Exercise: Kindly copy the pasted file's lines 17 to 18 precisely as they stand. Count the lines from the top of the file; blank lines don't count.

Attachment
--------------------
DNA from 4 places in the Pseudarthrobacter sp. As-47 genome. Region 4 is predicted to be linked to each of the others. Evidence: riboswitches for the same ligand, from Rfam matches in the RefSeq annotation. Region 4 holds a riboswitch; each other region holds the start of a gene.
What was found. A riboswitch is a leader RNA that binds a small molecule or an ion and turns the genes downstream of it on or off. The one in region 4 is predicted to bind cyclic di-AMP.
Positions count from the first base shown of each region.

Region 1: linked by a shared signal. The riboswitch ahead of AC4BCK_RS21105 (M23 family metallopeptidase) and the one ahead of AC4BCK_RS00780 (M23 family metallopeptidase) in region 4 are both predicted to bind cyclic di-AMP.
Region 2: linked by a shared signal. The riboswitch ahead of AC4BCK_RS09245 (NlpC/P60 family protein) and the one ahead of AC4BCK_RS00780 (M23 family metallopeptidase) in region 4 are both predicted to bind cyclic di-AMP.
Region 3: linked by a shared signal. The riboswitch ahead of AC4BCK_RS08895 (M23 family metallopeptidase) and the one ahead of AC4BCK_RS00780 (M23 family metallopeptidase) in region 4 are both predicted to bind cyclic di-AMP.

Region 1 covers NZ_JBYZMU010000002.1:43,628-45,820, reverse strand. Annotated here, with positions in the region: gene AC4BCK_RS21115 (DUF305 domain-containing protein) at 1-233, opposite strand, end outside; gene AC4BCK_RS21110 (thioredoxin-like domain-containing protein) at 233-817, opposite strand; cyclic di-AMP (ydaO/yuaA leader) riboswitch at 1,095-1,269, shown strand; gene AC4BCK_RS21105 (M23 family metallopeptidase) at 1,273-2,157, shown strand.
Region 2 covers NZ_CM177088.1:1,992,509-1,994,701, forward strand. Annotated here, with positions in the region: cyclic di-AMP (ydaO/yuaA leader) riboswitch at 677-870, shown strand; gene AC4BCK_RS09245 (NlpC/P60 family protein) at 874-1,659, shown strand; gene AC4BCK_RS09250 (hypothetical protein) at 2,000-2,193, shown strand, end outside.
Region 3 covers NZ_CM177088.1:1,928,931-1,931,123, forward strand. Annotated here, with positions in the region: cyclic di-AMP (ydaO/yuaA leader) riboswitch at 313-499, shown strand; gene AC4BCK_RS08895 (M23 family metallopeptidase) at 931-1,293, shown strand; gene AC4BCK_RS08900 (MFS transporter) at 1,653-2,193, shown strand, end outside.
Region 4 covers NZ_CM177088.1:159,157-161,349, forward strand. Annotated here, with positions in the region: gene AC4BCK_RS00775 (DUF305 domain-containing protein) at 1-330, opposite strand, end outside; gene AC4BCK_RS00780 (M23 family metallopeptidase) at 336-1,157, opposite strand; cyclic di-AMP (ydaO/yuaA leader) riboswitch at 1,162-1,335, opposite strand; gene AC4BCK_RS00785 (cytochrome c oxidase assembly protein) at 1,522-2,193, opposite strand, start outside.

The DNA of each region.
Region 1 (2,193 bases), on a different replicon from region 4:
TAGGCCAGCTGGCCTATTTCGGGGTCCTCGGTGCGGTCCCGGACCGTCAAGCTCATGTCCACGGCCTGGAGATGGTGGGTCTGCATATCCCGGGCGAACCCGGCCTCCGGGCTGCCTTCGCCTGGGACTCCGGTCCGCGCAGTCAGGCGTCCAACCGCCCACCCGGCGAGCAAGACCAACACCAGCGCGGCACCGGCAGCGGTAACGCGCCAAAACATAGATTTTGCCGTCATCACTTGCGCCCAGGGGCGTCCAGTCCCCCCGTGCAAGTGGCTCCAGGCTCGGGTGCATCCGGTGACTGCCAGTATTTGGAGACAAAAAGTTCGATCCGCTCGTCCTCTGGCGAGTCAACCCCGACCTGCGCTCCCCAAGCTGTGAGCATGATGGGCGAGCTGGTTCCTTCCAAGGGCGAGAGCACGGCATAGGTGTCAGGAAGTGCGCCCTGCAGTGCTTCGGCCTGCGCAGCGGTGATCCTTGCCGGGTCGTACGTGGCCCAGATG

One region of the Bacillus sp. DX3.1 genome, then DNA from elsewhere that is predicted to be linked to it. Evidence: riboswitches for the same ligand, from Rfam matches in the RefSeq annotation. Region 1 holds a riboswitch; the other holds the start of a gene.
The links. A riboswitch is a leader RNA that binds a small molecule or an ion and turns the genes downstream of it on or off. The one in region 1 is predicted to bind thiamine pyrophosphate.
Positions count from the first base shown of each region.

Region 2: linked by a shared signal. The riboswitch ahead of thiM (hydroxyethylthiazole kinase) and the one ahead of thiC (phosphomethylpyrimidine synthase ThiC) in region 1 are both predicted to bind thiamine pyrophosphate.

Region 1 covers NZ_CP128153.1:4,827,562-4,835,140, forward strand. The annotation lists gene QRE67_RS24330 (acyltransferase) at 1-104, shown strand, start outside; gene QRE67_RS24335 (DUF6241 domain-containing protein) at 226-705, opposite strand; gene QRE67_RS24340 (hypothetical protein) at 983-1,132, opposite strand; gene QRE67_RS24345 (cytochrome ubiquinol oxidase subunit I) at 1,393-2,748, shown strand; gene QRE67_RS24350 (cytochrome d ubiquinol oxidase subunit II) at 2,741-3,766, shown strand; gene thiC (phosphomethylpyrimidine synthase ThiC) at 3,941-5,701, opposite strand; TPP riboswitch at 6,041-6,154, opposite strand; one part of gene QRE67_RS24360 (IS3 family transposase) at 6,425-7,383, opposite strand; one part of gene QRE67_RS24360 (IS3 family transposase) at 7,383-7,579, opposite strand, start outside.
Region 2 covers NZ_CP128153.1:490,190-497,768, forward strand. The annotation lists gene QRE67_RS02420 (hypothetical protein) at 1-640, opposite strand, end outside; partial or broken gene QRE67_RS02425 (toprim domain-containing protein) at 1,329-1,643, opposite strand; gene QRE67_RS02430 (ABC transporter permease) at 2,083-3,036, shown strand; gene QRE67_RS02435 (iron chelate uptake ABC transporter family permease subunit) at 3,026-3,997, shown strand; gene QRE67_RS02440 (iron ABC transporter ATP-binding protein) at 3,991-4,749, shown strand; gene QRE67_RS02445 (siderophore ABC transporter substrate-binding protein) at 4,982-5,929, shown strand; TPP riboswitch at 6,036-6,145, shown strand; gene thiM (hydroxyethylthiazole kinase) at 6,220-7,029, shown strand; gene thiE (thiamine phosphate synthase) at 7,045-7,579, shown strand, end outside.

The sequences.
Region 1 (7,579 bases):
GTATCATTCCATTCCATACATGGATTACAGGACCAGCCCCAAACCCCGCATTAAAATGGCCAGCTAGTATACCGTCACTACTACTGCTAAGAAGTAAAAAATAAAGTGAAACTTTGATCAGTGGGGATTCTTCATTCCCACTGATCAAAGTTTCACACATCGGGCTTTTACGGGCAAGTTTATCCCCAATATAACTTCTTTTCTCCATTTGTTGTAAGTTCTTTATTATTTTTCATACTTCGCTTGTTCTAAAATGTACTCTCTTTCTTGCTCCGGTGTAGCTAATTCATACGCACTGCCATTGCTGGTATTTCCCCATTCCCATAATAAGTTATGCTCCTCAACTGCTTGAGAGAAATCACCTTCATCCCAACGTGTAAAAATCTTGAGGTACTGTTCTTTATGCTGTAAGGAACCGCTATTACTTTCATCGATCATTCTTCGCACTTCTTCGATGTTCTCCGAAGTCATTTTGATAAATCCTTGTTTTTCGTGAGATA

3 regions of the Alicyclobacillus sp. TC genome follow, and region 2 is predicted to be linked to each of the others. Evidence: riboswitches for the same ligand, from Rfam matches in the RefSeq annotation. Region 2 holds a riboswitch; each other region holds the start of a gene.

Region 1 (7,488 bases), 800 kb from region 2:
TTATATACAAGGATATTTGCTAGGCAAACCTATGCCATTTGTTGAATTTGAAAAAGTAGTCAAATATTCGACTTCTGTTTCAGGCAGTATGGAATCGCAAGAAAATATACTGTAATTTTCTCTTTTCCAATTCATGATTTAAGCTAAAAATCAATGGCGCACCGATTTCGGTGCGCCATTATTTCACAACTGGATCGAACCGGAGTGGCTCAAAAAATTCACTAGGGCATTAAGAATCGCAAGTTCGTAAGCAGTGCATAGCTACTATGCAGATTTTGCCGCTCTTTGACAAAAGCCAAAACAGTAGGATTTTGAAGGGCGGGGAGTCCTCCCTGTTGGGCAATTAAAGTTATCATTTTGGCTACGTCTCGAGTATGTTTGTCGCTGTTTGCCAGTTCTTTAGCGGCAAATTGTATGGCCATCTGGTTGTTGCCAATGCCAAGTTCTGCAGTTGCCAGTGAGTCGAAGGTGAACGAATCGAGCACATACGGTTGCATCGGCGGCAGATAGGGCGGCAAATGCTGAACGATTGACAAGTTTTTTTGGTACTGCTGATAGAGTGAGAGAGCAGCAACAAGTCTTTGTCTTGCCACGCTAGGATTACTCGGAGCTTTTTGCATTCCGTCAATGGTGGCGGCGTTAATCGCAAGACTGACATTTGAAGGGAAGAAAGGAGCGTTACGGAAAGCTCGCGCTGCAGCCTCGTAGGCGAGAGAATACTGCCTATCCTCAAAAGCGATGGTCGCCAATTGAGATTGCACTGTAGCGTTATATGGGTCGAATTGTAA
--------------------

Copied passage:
Region 2: linked by a shared signal. The riboswitch ahead of thiM (hydroxyethylthiazole kinase) and the one ahead of thiC (phosphomethylpyrimidine synthase ThiC) in region 1 are both predicted to bind thiamine pyrophosphate.

Region 1 covers NZ_CP128153.1:4,827,562-4,835,140, forward strand. The annotation lists gene QRE67_RS24330 (acyltransferase) at 1-104, shown strand, start outside; gene QRE67_RS24335 (DUF6241 domain-containing protein) at 226-705, opposite strand; gene QRE67_RS24340 (hypothetical protein) at 983-1,132, opposite strand; gene QRE67_RS24345 (cytochrome ubiquinol oxidase subunit I) at 1,393-2,748, shown strand; gene QRE67_RS24350 (cytochrome d ubiquinol oxidase subunit II) at 2,741-3,766, shown strand; gene thiC (phosphomethylpyrimidine synthase ThiC) at 3,941-5,701, opposite strand; TPP riboswitch at 6,041-6,154, opposite strand; one part of gene QRE67_RS24360 (IS3 family transposase) at 6,425-7,383, opposite strand; one part of gene QRE67_RS24360 (IS3 family transposase) at 7,383-7,579, opposite strand, start outside.